Years on from its first ideation, the countdown is literally on for Canberra’s newest major festival.
Uncharted Territory is set to take over ANU’s cultural precinct Kambri this July and spill into various locations across the city.
Billed as “a launchpad for the emerging and a platform for the courageous”, it’s a 10-day showcase of “ideas, entrepreneurship and creativity from some of Canberra’s most formidable minds and talents”.
A collaboration between the Territory’s innovation, tertiary and cultural sectors, it will bring together creative thinkers, innovators and artists to generate and present original, purposeful and progressive ideas.
While details of partners and projects will be released in the coming month, participants can expect an eclectic program including installations, workshops, talks, performances, exhibitions, symposia, screenings and networking events.
Festival director Yolande Norris said the winter innovation festival fulfils an election commitment from 2016.
“It came up against COVID on the eve of when it would have first been delivered. In the years since the pandemic years, it’s been doing that dance that so many public events have been doing, but this has also meant the festival has had time to clarify its aims and ambitions,” she said.
“We’ve been able to take the time to create an event that meets the needs of Canberra at this moment in time.”
The multifaceted festival program will encourage artists and innovators to explore new forms of expression and ways of doing things, challenge themselves, embrace risk and push the boundaries of what is possible.
“What I’m excited about is the program will offer entry-level access points across several industries that are sometimes a bit mysterious to the general public,” Ms Norris said.
“It will allow them to engage with ideas and event types they perhaps haven’t had the opportunity to try before. For example, things relating to AI and web3, cyber security and VR in film production, and more traditional art forms but using new developments in form or content.
“It’s about really lowering those barriers to exploration so that people feel emboldened to engage with ideas they’ve heard of but which may have seemed intimidating.”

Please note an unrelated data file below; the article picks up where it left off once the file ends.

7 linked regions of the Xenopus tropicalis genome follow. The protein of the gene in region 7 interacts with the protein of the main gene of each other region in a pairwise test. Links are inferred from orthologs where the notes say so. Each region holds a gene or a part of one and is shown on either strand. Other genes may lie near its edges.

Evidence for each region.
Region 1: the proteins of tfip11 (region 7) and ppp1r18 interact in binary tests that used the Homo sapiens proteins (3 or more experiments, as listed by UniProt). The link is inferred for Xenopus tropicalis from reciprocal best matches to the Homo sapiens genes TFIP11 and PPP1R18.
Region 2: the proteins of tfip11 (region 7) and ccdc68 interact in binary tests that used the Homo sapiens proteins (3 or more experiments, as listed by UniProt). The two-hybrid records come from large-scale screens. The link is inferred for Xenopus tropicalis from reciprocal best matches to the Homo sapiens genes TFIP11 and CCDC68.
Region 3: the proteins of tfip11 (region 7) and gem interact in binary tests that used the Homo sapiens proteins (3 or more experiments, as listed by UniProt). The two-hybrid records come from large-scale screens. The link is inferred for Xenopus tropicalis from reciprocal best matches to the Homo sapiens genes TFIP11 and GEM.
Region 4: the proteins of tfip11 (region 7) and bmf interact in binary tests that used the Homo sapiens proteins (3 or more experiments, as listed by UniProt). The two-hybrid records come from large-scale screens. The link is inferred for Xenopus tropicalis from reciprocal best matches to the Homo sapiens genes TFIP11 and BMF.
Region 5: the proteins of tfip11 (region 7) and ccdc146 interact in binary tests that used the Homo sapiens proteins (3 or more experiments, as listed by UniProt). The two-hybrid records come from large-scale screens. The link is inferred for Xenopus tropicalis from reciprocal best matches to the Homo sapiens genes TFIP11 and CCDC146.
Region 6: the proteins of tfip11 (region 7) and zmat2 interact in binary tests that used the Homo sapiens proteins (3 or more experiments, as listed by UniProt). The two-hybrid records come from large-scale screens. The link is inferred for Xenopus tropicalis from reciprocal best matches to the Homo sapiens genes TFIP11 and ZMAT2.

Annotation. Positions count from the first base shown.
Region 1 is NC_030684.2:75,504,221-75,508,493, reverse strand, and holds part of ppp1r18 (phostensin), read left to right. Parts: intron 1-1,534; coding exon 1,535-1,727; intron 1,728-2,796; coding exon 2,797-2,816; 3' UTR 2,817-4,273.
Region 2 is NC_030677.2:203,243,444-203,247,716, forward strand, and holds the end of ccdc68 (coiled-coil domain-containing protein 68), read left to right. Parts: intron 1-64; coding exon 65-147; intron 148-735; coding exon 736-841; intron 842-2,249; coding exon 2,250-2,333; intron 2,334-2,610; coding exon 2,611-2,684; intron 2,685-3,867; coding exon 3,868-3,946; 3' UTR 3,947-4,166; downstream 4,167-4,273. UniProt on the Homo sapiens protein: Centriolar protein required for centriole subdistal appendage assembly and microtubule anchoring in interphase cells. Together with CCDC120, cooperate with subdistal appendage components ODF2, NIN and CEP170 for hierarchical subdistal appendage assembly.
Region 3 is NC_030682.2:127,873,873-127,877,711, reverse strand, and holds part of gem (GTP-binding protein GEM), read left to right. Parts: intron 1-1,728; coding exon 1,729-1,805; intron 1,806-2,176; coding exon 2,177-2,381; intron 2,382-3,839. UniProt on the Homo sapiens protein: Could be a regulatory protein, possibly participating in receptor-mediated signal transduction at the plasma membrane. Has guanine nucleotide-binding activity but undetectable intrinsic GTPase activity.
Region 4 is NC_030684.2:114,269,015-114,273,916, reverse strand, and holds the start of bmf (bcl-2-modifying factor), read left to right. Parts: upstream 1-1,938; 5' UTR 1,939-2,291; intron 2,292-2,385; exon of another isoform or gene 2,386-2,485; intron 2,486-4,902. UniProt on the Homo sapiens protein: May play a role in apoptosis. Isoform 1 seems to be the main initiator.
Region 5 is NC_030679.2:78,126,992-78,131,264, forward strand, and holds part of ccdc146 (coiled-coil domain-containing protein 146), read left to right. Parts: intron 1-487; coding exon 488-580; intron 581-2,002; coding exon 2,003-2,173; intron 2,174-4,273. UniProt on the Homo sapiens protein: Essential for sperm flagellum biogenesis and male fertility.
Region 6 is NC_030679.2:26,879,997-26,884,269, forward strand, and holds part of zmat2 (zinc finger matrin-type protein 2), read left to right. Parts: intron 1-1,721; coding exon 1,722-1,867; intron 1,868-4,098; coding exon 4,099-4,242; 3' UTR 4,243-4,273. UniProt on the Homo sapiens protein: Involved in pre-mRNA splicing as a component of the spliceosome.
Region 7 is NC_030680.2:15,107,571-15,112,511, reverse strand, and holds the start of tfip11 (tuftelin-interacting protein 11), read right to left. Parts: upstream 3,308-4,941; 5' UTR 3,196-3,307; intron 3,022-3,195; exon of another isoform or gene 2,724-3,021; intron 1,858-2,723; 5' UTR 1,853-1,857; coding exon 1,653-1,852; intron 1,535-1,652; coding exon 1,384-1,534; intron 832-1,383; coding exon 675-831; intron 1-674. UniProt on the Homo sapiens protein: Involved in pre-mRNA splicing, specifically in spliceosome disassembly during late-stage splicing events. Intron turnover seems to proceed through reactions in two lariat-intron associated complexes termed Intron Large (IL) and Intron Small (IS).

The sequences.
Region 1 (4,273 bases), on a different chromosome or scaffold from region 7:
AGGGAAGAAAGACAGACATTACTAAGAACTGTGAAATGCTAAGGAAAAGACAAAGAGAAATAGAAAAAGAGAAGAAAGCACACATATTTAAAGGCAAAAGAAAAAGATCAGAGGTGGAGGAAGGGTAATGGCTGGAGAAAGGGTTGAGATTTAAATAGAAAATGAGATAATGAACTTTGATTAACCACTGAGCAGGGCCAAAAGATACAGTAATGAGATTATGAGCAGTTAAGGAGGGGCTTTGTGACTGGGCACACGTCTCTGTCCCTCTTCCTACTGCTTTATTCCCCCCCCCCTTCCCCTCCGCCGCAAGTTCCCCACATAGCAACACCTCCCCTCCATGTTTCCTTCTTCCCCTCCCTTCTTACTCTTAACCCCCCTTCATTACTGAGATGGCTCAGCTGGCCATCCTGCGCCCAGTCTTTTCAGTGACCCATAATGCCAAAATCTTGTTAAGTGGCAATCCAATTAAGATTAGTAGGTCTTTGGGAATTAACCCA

Ms Norris hoped attendees would be inspired to think differently about how they belong to conversations about innovation and the future.
“We want to open doors to people and help them see their futures in a different light, to see what’s possible for them, our city and the world more broadly,” she said.
Uncharted Territory is expected to help support local businesses and the tourism and hospitality industry by encouraging visitors during Canberra’s cooler months.
“July is a quiet part of the year for major events, so this festival has the potential to motivate locals to get out of the house during colder months and maybe entice our interstate neighbours who are interested in engaging in intellectual and cultural events in the nation’s capital.”
Ms Norris said ultimately, Uncharted Territory would “lift the lid” on what makes Canberra special.
“It leans into Canberra’s unique identity as a place with many creative and innovative people, where big things can be achieved,” she said.
“It’s asserting Canberra as the knowledge capital and shining a light on what’s possible in this place. It’s telling a story about Canberra that is not often told – about those who move here because of its ability to grow people and ideas, and of those that leave Canberra, to take their incredible talents to the world.”
The inaugural Uncharted Territory takes place from 7 to 16 July.
To receive program and ticket release announcements and more information to help plan your Uncharted experience, visit the Uncharted Territory website and subscribe to the newsletter.